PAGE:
Land surveying plays an integral part in the construction process, and it's necessary to have the right equipment in order to get the job done properly. Here are four pieces of equipment that land surveyors use on a regular basis.

1. Theodolite

A theodolite is a tool that is used to measure distance and angles in both the horizontal and vertical planes. The horizontal and vertical angle measurement devices use an electro-optical scanning method to measure angles, while the distance measuring device uses an infrared laser to measure distance. In order to obtain accurate measurements, the theodolite must be level and aligned with the intended point of measurement. Theodolites are typically mounted on tripods, and they are used to establish lines of sight for surveying purposes. Today, theodolites are used in a variety of applications, including construction, mining, and land surveying.

2. GPS Receiver

Surveyors commonly use GPS receivers to determine their precise location on the earth's surface. The basic principle behind using GPS for surveying is that the receiver can calculate its position by measuring the distance to several satellites in orbit around the earth. By knowing the precise location of these satellites and the speed at which they are moving, the receiver can calculate its own position with a high degree of accuracy.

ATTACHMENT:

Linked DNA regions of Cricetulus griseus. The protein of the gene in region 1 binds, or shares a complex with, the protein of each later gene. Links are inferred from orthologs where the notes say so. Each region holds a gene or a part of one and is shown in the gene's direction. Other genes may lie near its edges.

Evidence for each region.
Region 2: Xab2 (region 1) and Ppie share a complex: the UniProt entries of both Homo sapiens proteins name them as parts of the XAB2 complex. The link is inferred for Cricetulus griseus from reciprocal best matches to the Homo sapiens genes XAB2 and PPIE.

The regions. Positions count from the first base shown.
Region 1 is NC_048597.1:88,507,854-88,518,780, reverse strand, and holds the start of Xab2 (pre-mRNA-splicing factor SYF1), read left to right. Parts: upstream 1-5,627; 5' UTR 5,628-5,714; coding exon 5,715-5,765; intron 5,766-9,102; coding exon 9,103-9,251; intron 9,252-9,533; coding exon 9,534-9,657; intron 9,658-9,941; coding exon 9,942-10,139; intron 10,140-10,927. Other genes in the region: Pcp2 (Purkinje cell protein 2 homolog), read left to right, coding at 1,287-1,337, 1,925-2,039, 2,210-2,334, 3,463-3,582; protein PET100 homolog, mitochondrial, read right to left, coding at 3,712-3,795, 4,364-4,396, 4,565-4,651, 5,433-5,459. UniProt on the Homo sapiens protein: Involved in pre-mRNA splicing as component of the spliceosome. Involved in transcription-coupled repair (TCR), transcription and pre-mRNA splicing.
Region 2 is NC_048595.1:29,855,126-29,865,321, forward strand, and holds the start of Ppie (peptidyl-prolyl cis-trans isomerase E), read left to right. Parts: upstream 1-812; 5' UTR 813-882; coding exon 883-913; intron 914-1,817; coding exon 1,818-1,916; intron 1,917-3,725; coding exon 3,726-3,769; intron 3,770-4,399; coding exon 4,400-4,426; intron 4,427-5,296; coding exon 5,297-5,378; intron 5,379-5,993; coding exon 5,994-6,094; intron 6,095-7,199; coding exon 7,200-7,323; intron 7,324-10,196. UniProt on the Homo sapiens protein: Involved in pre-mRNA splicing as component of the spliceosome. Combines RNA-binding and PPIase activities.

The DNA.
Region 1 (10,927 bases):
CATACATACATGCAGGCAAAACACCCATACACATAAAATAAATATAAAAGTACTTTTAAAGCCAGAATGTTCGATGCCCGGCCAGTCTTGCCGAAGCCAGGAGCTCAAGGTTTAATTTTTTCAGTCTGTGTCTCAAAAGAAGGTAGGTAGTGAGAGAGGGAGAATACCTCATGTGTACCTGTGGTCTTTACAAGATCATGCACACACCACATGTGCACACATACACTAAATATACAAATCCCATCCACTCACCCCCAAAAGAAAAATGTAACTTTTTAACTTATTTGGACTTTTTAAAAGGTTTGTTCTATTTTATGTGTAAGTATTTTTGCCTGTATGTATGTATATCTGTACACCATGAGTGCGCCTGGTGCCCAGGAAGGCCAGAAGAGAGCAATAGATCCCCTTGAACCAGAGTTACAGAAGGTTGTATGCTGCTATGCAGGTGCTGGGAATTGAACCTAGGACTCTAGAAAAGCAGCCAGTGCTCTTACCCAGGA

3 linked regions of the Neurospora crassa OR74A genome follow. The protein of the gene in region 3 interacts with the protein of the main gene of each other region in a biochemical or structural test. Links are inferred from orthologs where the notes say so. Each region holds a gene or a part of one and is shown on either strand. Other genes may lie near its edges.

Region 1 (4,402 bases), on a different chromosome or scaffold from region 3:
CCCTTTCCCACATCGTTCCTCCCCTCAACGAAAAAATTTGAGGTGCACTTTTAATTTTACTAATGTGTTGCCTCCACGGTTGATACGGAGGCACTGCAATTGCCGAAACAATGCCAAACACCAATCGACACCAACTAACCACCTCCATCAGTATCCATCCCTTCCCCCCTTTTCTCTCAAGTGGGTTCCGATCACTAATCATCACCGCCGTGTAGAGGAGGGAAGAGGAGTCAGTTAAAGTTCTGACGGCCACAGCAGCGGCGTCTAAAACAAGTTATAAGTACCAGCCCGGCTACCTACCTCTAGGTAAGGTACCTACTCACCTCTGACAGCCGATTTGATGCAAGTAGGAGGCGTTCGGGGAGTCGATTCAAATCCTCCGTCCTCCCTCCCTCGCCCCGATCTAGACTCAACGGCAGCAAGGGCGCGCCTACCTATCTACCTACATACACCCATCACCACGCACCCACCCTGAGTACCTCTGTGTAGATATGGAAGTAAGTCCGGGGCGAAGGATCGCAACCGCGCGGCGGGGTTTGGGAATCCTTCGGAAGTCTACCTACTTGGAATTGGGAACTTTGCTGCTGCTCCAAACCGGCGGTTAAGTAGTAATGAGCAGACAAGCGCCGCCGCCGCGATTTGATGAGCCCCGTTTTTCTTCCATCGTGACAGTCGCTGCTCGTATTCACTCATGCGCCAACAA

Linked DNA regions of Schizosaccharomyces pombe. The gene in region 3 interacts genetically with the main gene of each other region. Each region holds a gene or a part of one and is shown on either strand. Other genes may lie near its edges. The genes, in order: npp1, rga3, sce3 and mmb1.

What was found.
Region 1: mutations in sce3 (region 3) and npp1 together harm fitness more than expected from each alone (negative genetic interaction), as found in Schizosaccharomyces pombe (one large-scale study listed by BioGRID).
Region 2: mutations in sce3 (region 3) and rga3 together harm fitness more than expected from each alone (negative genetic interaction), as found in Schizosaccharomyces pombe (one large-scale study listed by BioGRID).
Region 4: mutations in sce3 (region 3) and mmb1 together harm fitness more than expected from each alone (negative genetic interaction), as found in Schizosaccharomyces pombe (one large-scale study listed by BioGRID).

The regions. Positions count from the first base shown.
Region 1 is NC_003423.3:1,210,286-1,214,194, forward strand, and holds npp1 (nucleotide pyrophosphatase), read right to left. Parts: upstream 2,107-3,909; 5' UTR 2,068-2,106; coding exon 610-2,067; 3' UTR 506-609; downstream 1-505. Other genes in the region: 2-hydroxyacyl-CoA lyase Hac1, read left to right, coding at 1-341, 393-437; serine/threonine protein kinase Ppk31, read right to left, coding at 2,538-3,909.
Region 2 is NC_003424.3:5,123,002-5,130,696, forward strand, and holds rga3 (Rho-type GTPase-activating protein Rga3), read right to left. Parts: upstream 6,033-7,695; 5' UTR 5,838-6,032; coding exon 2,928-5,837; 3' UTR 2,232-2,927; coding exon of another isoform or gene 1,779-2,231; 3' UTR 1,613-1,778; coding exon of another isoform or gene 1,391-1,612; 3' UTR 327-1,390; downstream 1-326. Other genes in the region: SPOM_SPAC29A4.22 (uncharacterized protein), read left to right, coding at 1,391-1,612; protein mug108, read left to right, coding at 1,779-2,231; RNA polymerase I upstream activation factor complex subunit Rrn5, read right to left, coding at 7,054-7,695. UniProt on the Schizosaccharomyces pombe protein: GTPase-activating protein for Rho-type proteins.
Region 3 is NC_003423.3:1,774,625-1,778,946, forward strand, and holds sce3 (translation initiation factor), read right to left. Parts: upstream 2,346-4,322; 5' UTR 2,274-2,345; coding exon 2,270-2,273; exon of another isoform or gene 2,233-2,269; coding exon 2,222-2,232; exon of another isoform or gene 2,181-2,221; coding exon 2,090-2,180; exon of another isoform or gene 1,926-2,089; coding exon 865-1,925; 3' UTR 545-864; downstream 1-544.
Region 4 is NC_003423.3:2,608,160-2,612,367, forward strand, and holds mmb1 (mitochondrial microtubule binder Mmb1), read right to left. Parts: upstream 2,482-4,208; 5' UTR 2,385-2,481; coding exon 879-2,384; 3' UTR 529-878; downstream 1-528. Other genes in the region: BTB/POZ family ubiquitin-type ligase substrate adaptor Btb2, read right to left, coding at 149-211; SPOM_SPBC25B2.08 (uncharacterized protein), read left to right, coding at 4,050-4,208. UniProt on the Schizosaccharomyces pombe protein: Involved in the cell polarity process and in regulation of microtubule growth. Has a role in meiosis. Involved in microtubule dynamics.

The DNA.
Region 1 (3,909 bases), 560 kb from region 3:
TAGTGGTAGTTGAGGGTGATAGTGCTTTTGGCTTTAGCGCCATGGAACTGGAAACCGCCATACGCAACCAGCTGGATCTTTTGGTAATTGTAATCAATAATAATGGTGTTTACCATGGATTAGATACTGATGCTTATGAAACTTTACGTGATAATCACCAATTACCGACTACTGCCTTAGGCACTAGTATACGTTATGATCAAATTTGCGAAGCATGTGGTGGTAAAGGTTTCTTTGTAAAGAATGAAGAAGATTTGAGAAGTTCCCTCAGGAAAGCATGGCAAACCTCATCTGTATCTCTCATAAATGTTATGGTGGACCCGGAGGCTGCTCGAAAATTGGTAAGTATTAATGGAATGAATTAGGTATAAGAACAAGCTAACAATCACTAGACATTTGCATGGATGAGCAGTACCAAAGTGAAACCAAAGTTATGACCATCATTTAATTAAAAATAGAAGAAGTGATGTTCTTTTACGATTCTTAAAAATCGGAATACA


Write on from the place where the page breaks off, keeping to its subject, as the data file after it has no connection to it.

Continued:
3. Ranging poles

Ranging poles are a key tool for any surveyor. They are used to mark lines of sight, helping to ensure that measurements are taken correctly. Ranging poles are typically made of materials such as fibreglass or wood, and they are usually brightly coloured so that surveyors can easily see them. Fibreglass poles are particularly useful as they are lightweight and easy to carry, making them ideal for use in rugged terrain.

4. Laser Level

Laser levels are an essential tool for land surveyors. When creating a level reference line, accuracy is crucial in order to ensure that the line is truly level. Laser levels provide the precision needed to create a line that is level to within a few millimetres. This high degree of accuracy is possible because laser levels use a beam of light to create the reference line. The light from the laser is reflected off things and projected onto the ground, creating a visible line. This method of calculating a level is much more accurate than using a traditional air bubble level, which can be prone to errors.

For more information, contact a land surveyor today.